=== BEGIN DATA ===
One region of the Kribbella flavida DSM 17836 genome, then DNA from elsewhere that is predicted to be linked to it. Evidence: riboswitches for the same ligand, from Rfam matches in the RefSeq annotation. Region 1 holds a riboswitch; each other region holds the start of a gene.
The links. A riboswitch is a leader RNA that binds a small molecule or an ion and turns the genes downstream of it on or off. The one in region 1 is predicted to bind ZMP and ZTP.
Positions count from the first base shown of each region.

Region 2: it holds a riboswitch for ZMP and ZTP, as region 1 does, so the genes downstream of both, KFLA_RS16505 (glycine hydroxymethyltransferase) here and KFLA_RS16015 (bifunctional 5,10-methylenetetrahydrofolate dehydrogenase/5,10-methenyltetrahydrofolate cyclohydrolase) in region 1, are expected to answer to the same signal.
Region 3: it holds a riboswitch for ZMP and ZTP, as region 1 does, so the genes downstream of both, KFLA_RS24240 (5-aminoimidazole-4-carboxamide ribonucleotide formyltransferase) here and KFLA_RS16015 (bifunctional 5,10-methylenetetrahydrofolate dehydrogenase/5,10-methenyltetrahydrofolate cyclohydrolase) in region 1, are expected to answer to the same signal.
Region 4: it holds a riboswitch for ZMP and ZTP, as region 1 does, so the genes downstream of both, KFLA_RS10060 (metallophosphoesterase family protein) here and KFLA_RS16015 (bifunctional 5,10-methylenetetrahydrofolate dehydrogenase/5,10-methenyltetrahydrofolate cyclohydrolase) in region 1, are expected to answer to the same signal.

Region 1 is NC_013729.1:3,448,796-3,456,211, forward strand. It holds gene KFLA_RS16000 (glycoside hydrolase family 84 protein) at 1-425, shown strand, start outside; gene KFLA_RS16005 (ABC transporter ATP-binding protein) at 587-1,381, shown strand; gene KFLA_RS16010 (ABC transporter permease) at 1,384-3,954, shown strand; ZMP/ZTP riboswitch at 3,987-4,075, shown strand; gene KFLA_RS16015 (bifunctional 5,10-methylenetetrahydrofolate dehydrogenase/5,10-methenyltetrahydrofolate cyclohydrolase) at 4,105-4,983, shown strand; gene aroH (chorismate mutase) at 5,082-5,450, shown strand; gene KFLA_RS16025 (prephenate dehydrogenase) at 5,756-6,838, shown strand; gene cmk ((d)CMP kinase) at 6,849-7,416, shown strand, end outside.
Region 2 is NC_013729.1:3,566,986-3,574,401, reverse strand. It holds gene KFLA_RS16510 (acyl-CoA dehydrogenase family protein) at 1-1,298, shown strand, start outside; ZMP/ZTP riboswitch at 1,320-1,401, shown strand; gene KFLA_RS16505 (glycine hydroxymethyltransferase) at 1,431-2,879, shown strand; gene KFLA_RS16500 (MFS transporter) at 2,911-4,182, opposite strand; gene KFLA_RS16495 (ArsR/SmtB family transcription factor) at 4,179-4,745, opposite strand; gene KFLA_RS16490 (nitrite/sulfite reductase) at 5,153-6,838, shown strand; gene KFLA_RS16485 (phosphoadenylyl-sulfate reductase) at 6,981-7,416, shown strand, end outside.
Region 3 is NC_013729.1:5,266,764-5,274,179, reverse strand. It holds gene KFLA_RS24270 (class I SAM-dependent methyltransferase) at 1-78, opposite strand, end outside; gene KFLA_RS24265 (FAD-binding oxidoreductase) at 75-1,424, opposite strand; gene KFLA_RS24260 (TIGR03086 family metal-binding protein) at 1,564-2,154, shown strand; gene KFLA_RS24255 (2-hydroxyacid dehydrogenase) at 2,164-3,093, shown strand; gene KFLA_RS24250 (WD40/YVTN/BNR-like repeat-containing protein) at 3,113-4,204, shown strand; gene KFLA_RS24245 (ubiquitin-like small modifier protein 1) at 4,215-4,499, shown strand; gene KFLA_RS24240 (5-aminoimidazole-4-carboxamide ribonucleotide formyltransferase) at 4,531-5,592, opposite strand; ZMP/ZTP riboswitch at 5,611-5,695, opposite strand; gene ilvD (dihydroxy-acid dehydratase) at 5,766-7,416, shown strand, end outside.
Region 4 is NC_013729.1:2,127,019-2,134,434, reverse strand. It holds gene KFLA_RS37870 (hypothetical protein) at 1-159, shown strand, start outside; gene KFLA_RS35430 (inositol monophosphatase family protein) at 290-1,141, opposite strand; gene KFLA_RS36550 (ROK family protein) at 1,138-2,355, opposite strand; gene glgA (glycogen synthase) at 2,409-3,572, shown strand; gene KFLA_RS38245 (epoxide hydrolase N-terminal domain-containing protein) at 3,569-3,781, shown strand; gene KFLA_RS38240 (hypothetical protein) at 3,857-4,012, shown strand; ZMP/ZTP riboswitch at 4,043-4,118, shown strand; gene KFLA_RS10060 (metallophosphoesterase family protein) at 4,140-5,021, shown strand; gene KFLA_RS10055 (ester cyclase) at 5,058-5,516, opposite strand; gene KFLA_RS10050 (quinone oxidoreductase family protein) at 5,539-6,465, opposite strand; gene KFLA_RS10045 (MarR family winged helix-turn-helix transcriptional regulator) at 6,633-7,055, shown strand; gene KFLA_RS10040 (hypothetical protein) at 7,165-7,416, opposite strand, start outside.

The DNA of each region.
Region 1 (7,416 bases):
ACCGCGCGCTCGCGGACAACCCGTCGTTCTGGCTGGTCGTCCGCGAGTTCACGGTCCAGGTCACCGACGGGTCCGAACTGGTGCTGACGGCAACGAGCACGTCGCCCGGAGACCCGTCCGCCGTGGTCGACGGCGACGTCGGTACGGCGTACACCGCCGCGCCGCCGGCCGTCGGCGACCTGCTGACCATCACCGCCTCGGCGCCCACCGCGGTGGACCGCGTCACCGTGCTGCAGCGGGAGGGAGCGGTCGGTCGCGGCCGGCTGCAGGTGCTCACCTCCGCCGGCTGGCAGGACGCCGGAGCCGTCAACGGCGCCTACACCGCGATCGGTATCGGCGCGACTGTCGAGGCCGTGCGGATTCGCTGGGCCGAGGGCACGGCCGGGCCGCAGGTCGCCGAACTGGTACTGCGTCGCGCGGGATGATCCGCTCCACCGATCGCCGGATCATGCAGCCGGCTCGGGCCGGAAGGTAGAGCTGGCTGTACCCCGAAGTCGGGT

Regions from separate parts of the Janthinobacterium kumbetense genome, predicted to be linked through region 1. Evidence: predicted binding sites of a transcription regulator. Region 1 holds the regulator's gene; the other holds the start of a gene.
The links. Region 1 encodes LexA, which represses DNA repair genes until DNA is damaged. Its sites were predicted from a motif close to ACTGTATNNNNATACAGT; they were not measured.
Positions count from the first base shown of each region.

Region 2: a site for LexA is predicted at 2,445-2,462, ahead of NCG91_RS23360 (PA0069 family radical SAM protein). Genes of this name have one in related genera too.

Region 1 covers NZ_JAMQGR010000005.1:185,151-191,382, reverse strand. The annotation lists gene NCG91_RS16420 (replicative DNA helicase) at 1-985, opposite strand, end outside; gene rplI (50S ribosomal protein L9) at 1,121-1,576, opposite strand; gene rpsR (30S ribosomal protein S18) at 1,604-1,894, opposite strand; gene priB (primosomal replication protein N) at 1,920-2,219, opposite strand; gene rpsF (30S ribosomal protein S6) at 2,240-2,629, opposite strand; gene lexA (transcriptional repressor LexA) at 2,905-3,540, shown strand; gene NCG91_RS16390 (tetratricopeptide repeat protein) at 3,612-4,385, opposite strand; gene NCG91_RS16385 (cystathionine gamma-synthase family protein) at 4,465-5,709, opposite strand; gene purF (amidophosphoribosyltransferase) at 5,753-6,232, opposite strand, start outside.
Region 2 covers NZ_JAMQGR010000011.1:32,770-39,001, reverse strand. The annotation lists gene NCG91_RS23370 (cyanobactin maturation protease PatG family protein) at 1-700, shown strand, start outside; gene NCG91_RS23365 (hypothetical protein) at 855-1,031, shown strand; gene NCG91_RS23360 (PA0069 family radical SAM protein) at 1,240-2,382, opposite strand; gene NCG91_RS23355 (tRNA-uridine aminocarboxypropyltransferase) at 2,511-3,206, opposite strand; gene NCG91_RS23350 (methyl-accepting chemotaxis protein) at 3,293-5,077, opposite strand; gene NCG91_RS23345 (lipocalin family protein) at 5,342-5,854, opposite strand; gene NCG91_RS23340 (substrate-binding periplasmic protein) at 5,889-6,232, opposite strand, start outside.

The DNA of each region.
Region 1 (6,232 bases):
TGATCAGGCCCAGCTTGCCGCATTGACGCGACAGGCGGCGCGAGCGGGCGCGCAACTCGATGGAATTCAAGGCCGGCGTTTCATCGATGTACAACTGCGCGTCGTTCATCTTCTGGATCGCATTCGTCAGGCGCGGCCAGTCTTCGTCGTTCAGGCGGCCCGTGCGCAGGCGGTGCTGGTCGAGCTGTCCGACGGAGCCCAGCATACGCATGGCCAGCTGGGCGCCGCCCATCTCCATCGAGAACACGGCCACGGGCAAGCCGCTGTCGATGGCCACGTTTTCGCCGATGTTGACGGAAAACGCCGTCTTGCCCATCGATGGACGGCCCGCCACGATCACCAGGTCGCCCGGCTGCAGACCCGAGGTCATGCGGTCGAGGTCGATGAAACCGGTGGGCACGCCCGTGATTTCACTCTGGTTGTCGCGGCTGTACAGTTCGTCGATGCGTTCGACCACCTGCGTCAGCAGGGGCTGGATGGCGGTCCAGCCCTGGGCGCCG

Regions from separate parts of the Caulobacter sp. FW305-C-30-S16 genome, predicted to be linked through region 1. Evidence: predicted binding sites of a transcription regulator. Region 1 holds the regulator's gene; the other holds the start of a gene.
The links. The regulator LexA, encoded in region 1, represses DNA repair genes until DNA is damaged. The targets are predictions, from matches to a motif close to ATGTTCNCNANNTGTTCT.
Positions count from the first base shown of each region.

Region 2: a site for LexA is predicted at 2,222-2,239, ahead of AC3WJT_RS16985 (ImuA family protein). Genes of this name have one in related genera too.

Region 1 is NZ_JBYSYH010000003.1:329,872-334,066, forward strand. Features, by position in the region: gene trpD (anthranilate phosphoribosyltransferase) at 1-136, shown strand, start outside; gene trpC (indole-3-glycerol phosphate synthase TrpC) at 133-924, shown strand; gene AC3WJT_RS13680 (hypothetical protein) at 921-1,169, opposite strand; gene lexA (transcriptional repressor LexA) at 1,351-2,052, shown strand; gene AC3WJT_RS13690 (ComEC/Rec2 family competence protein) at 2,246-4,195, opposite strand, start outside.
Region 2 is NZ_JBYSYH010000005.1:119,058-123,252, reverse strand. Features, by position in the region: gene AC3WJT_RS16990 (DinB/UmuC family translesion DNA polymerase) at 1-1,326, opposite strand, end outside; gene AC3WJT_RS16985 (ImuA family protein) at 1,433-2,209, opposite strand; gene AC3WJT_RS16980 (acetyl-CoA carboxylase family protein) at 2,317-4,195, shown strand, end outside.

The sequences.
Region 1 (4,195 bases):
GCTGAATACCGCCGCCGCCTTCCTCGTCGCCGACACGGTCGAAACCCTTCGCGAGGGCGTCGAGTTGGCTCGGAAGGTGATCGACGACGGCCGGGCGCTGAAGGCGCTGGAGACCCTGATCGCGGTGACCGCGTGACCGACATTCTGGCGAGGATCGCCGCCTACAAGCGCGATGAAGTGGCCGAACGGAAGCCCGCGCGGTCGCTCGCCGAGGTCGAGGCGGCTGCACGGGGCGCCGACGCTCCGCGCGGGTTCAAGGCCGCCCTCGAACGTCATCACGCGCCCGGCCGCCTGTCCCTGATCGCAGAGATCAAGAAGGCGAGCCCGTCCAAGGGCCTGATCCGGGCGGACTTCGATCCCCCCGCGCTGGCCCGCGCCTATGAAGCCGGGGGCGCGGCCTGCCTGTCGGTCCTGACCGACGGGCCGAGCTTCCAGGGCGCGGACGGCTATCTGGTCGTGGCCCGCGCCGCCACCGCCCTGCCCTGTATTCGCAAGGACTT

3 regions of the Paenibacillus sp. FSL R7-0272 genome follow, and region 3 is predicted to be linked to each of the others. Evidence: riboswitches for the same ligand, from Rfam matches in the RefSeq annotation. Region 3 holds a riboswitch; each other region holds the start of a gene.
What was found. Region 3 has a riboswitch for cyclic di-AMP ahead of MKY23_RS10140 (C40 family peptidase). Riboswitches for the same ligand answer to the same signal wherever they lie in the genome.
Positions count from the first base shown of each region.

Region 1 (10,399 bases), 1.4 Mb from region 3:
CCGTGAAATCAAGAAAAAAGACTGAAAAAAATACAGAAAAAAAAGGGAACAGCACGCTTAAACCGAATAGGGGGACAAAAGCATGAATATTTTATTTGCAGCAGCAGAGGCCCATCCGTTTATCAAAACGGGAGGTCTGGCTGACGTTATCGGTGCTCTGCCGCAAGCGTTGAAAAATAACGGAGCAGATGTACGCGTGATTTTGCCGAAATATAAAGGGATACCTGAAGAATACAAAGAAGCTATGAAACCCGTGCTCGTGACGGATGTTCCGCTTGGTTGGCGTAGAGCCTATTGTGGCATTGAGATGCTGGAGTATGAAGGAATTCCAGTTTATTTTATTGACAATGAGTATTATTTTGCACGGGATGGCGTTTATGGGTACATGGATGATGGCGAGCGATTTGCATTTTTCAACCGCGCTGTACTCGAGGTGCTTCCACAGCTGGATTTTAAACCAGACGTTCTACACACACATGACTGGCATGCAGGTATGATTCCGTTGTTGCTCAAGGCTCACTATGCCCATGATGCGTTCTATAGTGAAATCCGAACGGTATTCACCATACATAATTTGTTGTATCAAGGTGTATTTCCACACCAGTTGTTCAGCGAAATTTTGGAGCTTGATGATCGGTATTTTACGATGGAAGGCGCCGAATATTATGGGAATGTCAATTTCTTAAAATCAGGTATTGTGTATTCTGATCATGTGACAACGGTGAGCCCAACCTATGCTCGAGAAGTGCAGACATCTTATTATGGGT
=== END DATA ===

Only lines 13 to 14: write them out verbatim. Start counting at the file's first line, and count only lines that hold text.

ACCGCGCGCTCGCGGACAACCCGTCGTTCTGGCTGGTCGTCCGCGAGTTCACGGTCCAGGTCACCGACGGGTCCGAACTGGTGCTGACGGCAACGAGCACGTCGCCCGGAGACCCGTCCGCCGTGGTCGACGGCGACGTCGGTACGGCGTACACCGCCGCGCCGCCGGCCGTCGGCGACCTGCTGACCATCACCGCCTCGGCGCCCACCGCGGTGGACCGCGTCACCGTGCTGCAGCGGGAGGGAGCGGTCGGTCGCGGCCGGCTGCAGGTGCTCACCTCCGCCGGCTGGCAGGACGCCGGAGCCGTCAACGGCGCCTACACCGCGATCGGTATCGGCGCGACTGTCGAGGCCGTGCGGATTCGCTGGGCCGAGGGCACGGCCGGGCCGCAGGTCGCCGAACTGGTACTGCGTCGCGCGGGATGATCCGCTCCACCGATCGCCGGATCATGCAGCCGGCTCGGGCCGGAAGGTAGAGCTGGCTGTACCCCGAAGTCGGGT

Regions from separate parts of the Janthinobacterium kumbetense genome, predicted to be linked through region 1. Evidence: predicted binding sites of a transcription regulator. Region 1 holds the regulator's gene; the other holds the start of a gene.